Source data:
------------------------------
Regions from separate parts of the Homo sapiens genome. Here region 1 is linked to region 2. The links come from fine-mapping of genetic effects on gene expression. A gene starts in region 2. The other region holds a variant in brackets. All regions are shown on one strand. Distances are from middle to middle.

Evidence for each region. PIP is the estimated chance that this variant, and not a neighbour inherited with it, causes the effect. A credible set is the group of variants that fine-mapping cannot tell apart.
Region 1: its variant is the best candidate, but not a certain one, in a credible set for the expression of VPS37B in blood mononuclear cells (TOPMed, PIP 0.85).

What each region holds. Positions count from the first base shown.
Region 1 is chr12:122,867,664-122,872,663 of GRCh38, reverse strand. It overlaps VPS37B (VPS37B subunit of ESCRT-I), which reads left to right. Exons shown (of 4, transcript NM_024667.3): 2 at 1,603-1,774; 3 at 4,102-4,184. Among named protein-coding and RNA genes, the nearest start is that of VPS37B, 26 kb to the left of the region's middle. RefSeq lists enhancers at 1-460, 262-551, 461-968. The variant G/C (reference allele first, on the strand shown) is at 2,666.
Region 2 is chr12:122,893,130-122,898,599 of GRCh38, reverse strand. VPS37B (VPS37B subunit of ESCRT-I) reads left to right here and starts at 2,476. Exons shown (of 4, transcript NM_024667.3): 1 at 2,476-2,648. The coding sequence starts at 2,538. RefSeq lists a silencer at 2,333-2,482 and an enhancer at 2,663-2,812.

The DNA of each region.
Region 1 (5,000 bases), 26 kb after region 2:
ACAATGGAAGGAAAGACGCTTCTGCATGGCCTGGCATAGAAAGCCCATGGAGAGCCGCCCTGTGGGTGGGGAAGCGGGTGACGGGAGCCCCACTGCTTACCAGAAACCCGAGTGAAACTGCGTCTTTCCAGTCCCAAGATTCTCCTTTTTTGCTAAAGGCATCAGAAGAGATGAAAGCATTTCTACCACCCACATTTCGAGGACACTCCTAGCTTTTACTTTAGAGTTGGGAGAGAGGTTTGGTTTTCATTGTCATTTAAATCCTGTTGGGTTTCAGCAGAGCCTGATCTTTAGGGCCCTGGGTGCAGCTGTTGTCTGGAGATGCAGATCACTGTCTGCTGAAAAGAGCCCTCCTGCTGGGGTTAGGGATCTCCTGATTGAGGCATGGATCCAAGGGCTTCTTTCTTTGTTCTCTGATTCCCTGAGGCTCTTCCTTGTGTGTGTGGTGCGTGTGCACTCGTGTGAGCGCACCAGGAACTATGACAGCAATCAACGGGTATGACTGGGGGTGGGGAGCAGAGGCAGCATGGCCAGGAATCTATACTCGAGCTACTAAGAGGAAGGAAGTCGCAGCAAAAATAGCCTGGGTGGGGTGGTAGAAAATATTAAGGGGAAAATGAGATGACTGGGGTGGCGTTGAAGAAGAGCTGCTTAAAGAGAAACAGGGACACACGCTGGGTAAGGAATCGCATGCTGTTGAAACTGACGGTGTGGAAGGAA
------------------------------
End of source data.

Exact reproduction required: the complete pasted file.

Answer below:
Regions from separate parts of the Homo sapiens genome. Here region 1 is linked to region 2. The links come from fine-mapping of genetic effects on gene expression. A gene starts in region 2. The other region holds a variant in brackets. All regions are shown on one strand. Distances are from middle to middle.

Evidence for each region. PIP is the estimated chance that this variant, and not a neighbour inherited with it, causes the effect. A credible set is the group of variants that fine-mapping cannot tell apart.
Region 1: its variant is the best candidate, but not a certain one, in a credible set for the expression of VPS37B in blood mononuclear cells (TOPMed, PIP 0.85).

What each region holds. Positions count from the first base shown.
Region 1 is chr12:122,867,664-122,872,663 of GRCh38, reverse strand. It overlaps VPS37B (VPS37B subunit of ESCRT-I), which reads left to right. Exons shown (of 4, transcript NM_024667.3): 2 at 1,603-1,774; 3 at 4,102-4,184. Among named protein-coding and RNA genes, the nearest start is that of VPS37B, 26 kb to the left of the region's middle. RefSeq lists enhancers at 1-460, 262-551, 461-968. The variant G/C (reference allele first, on the strand shown) is at 2,666.
Region 2 is chr12:122,893,130-122,898,599 of GRCh38, reverse strand. VPS37B (VPS37B subunit of ESCRT-I) reads left to right here and starts at 2,476. Exons shown (of 4, transcript NM_024667.3): 1 at 2,476-2,648. The coding sequence starts at 2,538. RefSeq lists a silencer at 2,333-2,482 and an enhancer at 2,663-2,812.

The DNA of each region.
Region 1 (5,000 bases), 26 kb after region 2:
ACAATGGAAGGAAAGACGCTTCTGCATGGCCTGGCATAGAAAGCCCATGGAGAGCCGCCCTGTGGGTGGGGAAGCGGGTGACGGGAGCCCCACTGCTTACCAGAAACCCGAGTGAAACTGCGTCTTTCCAGTCCCAAGATTCTCCTTTTTTGCTAAAGGCATCAGAAGAGATGAAAGCATTTCTACCACCCACATTTCGAGGACACTCCTAGCTTTTACTTTAGAGTTGGGAGAGAGGTTTGGTTTTCATTGTCATTTAAATCCTGTTGGGTTTCAGCAGAGCCTGATCTTTAGGGCCCTGGGTGCAGCTGTTGTCTGGAGATGCAGATCACTGTCTGCTGAAAAGAGCCCTCCTGCTGGGGTTAGGGATCTCCTGATTGAGGCATGGATCCAAGGGCTTCTTTCTTTGTTCTCTGATTCCCTGAGGCTCTTCCTTGTGTGTGTGGTGCGTGTGCACTCGTGTGAGCGCACCAGGAACTATGACAGCAATCAACGGGTATGACTGGGGGTGGGGAGCAGAGGCAGCATGGCCAGGAATCTATACTCGAGCTACTAAGAGGAAGGAAGTCGCAGCAAAAATAGCCTGGGTGGGGTGGTAGAAAATATTAAGGGGAAAATGAGATGACTGGGGTGGCGTTGAAGAAGAGCTGCTTAAAGAGAAACAGGGACACACGCTGGGTAAGGAATCGCATGCTGTTGAAACTGACGGTGTGGAAGGAA